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Products > Cyperus albostriatus
 
Cyperus albostriatus - Broadleaf Umbrella Plant
   
Image of Cyperus albostriatus
[2nd Image]
Habit and Cultural Information
Category: Grass-like
Family: Cyperaceae (Sedges)
Origin: South Africa (Africa)
Evergreen: Yes
Flower Color: Green
Bloomtime: Summer
Synonyms: [C. 'Flabelliformis']
Height: 1-2 feet
Width: Spreading
Exposure: Light Shade/Part Sun
Irrigation (H2O Info): Keep Wet
Winter Hardiness: 20-25 F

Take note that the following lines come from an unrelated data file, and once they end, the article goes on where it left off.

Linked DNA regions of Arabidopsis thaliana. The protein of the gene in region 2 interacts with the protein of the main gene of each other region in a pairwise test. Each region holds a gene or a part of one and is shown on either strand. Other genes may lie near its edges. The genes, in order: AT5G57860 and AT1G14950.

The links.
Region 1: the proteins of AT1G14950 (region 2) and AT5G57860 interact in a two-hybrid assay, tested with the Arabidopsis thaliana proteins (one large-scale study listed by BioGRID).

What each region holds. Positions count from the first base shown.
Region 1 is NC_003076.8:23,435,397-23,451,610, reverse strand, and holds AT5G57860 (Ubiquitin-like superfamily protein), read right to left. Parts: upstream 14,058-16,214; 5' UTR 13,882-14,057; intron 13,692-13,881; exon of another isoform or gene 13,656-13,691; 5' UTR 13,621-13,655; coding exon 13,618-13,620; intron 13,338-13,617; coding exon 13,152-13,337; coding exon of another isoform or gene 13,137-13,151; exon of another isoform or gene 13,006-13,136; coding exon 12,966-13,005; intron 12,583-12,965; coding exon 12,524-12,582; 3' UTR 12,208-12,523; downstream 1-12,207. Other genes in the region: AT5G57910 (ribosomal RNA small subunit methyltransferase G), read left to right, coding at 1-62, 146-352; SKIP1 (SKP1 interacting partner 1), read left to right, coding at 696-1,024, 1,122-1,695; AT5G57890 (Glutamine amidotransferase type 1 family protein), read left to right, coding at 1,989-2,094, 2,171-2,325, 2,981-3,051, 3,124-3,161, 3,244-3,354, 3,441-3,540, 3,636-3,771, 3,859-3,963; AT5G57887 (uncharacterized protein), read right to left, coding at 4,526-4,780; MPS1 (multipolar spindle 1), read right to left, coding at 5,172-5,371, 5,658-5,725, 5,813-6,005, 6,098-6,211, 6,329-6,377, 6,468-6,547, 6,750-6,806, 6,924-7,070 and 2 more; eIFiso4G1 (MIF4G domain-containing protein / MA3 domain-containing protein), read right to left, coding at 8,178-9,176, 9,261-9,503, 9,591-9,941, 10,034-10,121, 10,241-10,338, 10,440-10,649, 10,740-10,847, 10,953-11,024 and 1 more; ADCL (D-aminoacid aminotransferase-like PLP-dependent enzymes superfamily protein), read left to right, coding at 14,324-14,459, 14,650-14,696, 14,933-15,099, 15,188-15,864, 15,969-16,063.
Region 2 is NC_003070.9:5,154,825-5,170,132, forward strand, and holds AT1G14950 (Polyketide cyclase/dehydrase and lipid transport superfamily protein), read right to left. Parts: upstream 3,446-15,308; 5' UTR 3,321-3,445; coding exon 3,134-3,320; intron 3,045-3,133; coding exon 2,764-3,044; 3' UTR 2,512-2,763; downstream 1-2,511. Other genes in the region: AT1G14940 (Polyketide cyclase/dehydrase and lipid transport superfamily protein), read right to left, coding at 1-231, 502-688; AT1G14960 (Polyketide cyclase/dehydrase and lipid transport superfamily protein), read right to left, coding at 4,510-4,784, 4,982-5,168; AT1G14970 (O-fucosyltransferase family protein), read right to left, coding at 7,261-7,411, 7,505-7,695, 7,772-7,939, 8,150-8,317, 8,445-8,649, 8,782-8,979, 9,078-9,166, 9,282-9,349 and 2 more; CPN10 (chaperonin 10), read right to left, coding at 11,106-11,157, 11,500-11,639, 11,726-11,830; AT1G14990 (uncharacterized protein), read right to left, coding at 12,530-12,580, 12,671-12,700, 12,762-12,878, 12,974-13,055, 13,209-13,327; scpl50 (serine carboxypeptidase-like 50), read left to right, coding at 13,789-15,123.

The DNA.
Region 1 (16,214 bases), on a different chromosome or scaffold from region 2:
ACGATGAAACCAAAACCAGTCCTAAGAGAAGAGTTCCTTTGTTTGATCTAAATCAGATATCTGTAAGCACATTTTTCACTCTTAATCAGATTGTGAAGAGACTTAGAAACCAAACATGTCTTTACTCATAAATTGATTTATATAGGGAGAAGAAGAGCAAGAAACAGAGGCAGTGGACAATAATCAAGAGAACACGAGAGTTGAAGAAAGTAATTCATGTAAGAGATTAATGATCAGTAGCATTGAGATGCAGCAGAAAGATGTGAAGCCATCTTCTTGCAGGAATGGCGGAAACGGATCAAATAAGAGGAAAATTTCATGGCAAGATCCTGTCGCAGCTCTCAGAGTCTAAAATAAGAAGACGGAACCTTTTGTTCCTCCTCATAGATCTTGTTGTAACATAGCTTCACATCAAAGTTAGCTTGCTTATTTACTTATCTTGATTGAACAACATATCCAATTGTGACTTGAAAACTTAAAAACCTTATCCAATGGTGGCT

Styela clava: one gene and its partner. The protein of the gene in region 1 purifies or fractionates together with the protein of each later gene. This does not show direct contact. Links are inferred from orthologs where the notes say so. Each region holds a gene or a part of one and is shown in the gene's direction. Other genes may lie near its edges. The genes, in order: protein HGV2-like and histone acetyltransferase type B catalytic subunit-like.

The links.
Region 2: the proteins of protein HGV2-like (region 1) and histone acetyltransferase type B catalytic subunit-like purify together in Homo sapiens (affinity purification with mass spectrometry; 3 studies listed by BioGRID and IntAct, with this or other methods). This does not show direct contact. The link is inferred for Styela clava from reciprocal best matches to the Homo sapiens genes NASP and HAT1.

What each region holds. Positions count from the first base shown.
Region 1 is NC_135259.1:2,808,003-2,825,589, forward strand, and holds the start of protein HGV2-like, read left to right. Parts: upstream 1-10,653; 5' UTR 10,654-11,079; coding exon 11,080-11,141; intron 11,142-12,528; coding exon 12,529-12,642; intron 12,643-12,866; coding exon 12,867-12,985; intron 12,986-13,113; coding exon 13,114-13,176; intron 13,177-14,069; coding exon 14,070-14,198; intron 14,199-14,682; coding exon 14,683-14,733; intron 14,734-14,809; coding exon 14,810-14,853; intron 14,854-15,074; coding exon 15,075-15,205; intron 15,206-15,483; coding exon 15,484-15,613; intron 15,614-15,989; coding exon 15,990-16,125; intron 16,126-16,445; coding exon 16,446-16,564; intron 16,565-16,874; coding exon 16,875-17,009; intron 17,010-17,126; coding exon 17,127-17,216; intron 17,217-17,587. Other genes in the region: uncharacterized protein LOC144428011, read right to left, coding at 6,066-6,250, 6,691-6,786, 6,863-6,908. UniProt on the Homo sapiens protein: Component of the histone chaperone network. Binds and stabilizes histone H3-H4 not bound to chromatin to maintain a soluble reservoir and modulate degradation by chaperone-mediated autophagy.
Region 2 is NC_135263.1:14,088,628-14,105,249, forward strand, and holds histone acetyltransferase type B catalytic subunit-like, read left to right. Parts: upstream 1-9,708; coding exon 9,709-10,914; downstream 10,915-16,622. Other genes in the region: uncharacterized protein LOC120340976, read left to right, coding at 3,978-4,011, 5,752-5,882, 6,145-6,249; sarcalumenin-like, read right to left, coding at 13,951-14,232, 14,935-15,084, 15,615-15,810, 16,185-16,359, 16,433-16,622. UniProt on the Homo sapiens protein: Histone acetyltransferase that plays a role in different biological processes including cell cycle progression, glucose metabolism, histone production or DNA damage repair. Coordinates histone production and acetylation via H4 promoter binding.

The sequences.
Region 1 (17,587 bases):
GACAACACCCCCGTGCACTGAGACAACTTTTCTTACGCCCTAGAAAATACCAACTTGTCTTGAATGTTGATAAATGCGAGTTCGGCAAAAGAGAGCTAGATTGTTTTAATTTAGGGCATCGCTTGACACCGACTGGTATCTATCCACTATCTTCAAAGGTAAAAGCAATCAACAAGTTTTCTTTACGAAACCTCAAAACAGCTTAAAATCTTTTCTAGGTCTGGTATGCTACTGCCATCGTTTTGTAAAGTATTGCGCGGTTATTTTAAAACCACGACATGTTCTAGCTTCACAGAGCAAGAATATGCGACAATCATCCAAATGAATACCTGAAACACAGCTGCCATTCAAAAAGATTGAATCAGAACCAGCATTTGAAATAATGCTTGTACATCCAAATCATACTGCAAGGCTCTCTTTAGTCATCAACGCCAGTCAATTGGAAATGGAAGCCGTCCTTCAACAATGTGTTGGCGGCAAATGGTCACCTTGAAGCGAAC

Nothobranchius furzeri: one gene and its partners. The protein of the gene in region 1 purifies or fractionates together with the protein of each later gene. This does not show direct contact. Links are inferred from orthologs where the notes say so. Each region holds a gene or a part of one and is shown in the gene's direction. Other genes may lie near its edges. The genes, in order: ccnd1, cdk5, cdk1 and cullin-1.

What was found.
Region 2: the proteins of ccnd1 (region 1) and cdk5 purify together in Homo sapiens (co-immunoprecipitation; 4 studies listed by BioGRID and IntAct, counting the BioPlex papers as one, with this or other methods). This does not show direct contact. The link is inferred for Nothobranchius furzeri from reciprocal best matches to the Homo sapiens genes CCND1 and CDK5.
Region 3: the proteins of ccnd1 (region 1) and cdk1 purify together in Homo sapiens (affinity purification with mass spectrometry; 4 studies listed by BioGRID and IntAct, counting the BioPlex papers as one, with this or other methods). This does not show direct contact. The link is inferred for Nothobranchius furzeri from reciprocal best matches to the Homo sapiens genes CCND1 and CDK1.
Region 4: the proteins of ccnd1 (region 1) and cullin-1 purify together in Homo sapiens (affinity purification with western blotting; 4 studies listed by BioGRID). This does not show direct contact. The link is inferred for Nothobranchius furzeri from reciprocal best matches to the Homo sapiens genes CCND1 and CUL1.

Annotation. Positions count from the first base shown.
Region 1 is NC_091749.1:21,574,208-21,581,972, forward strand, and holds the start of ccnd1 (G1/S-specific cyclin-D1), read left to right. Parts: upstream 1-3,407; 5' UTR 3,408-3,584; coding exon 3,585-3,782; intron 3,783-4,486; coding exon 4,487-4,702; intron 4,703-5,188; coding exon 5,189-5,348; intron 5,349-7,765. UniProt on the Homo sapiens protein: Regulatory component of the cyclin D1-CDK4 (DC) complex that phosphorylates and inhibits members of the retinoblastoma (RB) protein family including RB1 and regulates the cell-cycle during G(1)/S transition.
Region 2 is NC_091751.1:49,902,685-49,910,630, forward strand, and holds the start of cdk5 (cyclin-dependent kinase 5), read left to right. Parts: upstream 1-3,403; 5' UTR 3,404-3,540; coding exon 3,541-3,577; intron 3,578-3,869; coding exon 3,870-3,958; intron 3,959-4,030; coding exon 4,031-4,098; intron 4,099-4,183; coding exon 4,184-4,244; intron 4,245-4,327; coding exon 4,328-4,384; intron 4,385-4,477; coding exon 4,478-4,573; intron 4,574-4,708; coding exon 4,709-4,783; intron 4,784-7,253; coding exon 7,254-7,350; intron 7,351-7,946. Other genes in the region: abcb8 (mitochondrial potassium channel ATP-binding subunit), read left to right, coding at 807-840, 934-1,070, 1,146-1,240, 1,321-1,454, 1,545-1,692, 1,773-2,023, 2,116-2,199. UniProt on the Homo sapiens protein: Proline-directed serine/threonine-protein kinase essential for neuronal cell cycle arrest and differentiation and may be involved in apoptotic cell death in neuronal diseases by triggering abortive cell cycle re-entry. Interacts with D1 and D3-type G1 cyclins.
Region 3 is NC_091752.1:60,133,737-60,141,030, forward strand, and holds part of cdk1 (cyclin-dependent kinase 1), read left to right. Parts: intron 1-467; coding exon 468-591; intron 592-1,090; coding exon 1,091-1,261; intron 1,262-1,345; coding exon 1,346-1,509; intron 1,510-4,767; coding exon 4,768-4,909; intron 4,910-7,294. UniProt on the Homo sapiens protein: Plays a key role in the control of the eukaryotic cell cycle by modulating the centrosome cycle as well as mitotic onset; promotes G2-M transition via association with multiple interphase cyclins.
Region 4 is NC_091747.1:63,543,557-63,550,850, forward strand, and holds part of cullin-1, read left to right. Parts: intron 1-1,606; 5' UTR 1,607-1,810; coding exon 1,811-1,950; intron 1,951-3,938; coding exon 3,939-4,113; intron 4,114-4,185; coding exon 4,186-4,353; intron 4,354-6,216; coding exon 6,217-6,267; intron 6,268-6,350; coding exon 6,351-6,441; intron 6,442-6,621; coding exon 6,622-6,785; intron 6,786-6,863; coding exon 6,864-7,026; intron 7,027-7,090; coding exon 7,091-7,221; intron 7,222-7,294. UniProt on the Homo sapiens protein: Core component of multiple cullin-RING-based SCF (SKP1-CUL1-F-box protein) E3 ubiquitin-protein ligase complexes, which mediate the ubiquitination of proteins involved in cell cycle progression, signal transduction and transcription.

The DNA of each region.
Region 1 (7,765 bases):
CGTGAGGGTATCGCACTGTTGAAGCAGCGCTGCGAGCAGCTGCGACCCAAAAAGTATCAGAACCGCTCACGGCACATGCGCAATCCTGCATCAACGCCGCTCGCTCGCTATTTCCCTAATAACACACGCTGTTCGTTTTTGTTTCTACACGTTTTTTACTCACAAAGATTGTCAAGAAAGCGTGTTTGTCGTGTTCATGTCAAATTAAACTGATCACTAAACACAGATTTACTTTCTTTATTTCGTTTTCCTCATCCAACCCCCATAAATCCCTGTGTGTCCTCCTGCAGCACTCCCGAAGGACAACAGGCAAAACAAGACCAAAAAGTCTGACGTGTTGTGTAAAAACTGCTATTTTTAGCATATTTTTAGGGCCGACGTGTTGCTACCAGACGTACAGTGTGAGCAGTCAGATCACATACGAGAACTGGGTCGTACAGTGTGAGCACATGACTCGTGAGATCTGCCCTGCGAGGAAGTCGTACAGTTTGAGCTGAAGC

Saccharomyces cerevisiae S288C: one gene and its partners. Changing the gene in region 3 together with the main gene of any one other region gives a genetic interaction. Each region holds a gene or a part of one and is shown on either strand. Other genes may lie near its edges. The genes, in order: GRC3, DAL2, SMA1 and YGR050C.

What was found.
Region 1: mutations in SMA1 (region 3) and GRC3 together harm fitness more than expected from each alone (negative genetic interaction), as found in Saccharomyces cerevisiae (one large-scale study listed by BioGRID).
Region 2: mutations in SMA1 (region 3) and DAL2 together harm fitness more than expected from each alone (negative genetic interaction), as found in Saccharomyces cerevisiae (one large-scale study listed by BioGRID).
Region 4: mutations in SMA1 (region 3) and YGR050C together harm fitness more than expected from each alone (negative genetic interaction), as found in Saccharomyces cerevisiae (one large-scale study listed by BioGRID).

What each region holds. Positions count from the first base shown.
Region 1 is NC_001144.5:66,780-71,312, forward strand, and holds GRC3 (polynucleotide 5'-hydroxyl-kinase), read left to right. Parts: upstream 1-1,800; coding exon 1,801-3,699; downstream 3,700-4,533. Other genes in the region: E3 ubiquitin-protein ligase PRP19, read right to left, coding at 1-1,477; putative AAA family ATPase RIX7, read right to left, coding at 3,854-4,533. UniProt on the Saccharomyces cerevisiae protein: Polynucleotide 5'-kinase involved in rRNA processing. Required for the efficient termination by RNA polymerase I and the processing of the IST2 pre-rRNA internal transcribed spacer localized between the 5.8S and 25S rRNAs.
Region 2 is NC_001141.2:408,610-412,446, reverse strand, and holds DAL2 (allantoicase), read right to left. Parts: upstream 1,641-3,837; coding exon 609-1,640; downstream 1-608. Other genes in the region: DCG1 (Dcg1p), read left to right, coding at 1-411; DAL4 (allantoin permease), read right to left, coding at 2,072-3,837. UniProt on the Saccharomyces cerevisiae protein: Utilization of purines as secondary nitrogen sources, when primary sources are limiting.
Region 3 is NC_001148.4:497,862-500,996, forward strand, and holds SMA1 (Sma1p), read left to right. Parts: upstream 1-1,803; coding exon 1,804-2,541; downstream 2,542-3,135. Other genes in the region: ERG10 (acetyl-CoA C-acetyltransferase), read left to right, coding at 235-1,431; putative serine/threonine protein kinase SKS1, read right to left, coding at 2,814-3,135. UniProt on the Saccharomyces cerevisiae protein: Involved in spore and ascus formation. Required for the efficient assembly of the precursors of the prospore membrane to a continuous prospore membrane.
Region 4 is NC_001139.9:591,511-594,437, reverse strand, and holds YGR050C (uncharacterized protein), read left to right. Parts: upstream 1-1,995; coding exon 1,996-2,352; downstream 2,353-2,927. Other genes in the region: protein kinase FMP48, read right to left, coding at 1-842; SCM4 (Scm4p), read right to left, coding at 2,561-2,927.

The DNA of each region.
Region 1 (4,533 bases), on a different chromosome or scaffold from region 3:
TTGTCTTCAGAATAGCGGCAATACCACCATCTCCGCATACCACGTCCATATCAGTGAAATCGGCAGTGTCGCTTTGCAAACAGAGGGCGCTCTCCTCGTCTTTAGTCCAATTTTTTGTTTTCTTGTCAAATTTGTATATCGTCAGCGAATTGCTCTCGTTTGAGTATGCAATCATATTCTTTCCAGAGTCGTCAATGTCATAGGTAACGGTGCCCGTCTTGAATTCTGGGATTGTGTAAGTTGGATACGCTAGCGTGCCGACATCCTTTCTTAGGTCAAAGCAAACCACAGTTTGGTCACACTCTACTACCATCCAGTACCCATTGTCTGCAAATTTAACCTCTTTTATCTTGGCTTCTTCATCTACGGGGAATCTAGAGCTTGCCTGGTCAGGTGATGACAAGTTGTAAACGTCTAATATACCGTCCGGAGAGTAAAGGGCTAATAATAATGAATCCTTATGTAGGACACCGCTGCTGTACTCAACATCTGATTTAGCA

Cyperus albostriatus (Broadleaf Umbrella Plant) - A hardy evergreen rhizomatous sedge with tufts of basal leaves from which arise 1 1/2 foot stems topped with leaf-like bracts that are nearly 1 inch wide by 4 inches long; they number 5 to 10 per stem, are radiate outwards in a spiral fashion and arch slightly, giving a full dense appearance that resembles an umbrella. From the center of the bract emerge the short sprays of delicate green flowers nearly year round. Grow in full sun to light shade and give regular irrigation, though it is surprising able to grow in fairly dry shady locations. It is hardy to about 20-25 degrees F and useful in USDA Zones 8B through 11. It is noted to be somewhat salt tolerant so possibly could be used in shady protected areas near the beach or with reclaimed water. Does spread but can controlled fairly well by trimming to the ground mechanically, which also cleans out older weathered bracts and is not deeply rooted so can be removed when it grows into areas not wanted. This plant makes a very nice dense understory or pond marginal plant and can be used as a container plant, outdoors or as indoor plant. Particularly nice along a walkway as a groundcover under palms and other tall subtropical plants. This plant comes from woodlands and the forest floors below 1000 ft elevation in South Africa and Zimbabwe. The name for the genus comes from the historical Greek name for Sweet Galingale, Cyperus longus and the specific epithet comes from the Latin words 'albo'meaning white and 'striata' meaning striped, likely in reference to the occasional appearane of a white varigation in the bracts of some forms of the species, which does not show up in the plants we grow. We previously grew this plant from 1987 until 2007 but have long admired it growing in our own garden, and put it back into production at the insistence of the meadow master John Greenlee.  This information is based on research conducted about this plant in our nursery library and from reliable online sources. We also take into consideration observations of it in our nursery of crops, as well as of plants growing in the nursery's garden and those in other gardens we have visited. We will incorporate comments received from others and welcome getting feedback from anyone who may have additional information, particularly if it includes cultural information that would aid others in growing Cyperus albostriatus.
 
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